Rep. Vance Aloupis says the state should provide Florida’s first responders with emergency child care as those workers continue to stand on the front lines of the state’s fight against the novel coronavirus.
“With more than a quarter-million health care workers in Florida with children under the age of 14, emergency child care will be essential to ensuring that Florida’s front lines are properly staffed as the number of cases of COVID-19 in Florida continue to increase through the end of April and into May,” Aloupis wrote in a recent letter to Office of Early Learning Director Shan Goff.
“The Governor’s office, the Department of Education and the Office of Early Learning have taken the appropriate steps to ensure that our state’s early learning system survives this difficult chapter in history. Now, we must ensure that we are doing everything we can to support those men and women who are working each and every day to pull Florida through.”
Should Florida make sure a move, they wouldn’t be the first state to do so. Several other Governors have stepped in as first responders across the country battle the novel coronavirus outbreak.
Gov. Phil Scott of Vermont, for instance, ordered child care facilities shut down in mid-March. But he pushed to continue services for families of “essential persons.” That group includes health care workers and first responders.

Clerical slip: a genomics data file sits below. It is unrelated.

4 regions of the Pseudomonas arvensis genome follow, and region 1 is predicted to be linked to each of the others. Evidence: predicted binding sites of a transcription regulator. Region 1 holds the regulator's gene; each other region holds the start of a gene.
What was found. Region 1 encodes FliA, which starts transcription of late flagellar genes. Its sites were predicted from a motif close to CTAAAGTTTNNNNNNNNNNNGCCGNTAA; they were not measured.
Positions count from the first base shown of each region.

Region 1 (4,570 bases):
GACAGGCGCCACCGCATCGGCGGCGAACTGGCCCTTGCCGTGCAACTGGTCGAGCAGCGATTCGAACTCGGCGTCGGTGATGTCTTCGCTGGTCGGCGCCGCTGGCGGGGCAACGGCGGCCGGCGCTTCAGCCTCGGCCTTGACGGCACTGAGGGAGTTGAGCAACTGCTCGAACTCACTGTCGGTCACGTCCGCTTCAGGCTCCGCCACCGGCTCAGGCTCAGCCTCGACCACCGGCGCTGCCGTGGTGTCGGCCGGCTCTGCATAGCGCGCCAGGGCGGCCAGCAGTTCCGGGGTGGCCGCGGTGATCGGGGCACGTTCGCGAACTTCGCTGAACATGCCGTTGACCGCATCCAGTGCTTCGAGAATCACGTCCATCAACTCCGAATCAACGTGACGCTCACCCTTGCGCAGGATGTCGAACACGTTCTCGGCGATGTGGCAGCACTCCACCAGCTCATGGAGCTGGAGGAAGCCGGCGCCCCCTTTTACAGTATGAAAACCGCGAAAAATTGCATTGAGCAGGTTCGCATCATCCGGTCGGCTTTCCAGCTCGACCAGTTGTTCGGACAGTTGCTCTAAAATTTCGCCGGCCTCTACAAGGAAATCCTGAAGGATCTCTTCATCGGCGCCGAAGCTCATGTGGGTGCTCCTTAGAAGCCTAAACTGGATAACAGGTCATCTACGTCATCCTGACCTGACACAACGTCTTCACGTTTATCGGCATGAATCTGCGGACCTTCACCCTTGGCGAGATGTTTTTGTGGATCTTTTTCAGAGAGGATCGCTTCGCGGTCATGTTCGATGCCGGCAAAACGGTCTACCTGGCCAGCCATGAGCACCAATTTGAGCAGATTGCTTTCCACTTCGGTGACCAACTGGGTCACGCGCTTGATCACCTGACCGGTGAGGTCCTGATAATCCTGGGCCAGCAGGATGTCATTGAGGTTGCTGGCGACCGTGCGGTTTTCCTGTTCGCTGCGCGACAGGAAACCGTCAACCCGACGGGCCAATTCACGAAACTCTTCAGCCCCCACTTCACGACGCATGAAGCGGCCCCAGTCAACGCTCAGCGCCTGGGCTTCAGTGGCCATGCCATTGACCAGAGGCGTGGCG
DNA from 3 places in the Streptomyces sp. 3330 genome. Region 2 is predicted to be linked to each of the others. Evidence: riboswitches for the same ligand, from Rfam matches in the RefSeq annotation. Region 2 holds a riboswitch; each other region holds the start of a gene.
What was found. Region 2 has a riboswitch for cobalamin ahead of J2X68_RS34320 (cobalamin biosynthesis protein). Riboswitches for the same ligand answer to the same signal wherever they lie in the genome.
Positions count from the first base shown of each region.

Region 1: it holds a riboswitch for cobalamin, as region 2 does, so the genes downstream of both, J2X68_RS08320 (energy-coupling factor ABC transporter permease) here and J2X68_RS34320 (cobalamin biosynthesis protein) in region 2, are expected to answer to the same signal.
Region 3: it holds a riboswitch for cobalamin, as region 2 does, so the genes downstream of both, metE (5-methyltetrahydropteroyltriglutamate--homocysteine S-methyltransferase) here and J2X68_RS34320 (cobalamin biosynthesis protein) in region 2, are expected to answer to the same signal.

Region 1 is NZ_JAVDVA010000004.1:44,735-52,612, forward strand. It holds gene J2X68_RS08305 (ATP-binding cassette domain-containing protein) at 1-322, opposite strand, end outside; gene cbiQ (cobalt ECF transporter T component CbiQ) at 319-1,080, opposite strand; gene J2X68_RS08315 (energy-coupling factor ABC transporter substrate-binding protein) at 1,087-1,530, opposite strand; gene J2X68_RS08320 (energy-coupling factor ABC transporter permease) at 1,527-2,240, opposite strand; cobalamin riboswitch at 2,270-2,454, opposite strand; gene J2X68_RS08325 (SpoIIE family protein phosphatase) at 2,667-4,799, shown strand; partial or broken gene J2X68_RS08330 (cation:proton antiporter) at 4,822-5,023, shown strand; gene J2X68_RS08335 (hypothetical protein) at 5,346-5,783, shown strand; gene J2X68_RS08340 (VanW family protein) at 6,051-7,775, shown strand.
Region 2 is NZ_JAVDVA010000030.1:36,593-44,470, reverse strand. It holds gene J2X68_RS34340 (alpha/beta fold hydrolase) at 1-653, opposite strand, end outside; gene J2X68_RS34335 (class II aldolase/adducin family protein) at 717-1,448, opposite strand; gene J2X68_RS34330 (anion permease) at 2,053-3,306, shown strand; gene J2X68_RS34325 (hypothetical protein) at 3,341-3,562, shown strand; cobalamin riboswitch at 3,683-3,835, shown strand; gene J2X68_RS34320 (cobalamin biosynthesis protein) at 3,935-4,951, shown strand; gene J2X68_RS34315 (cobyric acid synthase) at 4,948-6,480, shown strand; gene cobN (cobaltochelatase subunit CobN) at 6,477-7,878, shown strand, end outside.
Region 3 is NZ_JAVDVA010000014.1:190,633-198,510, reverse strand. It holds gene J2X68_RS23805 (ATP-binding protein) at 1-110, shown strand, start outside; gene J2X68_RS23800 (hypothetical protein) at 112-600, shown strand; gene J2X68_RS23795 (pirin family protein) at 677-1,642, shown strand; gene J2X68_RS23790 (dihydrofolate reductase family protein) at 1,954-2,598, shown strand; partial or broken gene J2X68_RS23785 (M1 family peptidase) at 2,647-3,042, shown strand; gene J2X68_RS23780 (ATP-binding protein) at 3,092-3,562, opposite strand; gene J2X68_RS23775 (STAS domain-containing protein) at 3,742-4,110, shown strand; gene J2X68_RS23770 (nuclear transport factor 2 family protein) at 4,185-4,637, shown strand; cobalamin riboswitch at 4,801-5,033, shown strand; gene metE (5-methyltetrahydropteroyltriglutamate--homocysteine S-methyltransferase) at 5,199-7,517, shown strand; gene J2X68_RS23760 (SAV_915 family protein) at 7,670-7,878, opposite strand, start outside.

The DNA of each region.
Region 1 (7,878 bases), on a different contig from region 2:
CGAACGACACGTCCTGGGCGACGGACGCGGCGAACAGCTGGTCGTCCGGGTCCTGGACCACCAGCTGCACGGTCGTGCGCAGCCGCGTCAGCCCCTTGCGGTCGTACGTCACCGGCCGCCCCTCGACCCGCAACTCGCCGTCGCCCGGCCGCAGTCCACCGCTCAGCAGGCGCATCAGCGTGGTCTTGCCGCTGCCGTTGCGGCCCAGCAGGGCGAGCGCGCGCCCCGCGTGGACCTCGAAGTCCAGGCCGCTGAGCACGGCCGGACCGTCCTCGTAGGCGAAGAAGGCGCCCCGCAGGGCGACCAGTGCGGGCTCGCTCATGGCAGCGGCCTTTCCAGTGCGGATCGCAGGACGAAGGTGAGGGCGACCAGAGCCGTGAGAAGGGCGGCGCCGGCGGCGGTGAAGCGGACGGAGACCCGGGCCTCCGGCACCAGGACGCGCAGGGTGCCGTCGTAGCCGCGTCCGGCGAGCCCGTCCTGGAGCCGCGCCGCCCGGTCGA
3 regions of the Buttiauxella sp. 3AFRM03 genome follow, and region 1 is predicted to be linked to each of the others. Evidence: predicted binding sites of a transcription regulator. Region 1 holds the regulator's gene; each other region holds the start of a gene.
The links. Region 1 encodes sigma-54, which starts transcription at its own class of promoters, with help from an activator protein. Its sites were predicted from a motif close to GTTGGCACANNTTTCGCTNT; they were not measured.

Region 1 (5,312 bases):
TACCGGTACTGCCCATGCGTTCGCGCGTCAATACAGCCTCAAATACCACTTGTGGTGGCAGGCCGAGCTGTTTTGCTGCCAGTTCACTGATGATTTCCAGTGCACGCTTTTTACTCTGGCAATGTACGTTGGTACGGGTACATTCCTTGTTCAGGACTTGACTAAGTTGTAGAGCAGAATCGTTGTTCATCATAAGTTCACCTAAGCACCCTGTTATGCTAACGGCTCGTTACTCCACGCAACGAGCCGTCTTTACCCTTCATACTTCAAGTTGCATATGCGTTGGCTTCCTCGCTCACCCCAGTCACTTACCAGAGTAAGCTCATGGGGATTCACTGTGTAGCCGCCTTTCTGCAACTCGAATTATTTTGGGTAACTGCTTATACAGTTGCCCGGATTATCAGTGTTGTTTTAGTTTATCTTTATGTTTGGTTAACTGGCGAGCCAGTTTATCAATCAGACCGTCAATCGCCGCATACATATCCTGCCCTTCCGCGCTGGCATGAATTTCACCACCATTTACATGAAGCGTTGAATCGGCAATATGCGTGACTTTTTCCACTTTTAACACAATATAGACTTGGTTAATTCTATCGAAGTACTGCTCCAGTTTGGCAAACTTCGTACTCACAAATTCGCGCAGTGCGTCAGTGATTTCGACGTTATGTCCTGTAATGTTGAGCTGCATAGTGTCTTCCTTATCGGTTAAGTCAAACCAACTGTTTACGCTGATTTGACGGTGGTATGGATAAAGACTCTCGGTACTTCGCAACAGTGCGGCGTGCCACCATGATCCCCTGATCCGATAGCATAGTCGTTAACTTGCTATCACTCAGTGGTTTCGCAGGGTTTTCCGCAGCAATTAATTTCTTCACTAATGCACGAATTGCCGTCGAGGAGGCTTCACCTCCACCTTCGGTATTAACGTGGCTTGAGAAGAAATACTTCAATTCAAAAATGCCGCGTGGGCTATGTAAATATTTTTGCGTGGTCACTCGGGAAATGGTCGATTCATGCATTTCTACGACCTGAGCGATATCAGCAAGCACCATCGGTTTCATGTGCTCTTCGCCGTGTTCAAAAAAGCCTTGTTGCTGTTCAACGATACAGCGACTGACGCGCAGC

In Florida, some individual organizations have helped fill in the gap. The Early Learning Coalition of Palm Beach County offered a limited number of scholarships for children of first responders. Some YMCA centers have also stepped in to offer child care for those families.
Aloupis argues the demand on those families will only increase as Florida approaches its peak in coronavirus cases.
“As we begin to see even greater pressure being put on our health care system, our firefighters, our police, our paramedics, we must be doing all we can to ensure that they can go to work each day knowing that their children are safe,” Aloupis said.
“These are the sorts of policies that will give our first responders the peace of mind they need to continue fighting for every Floridian.”
Aloupis has a background in child care. He serves as the CEO for The Children’s Movement of Florida, a 501(c) (3) organization aimed at making gains in early education.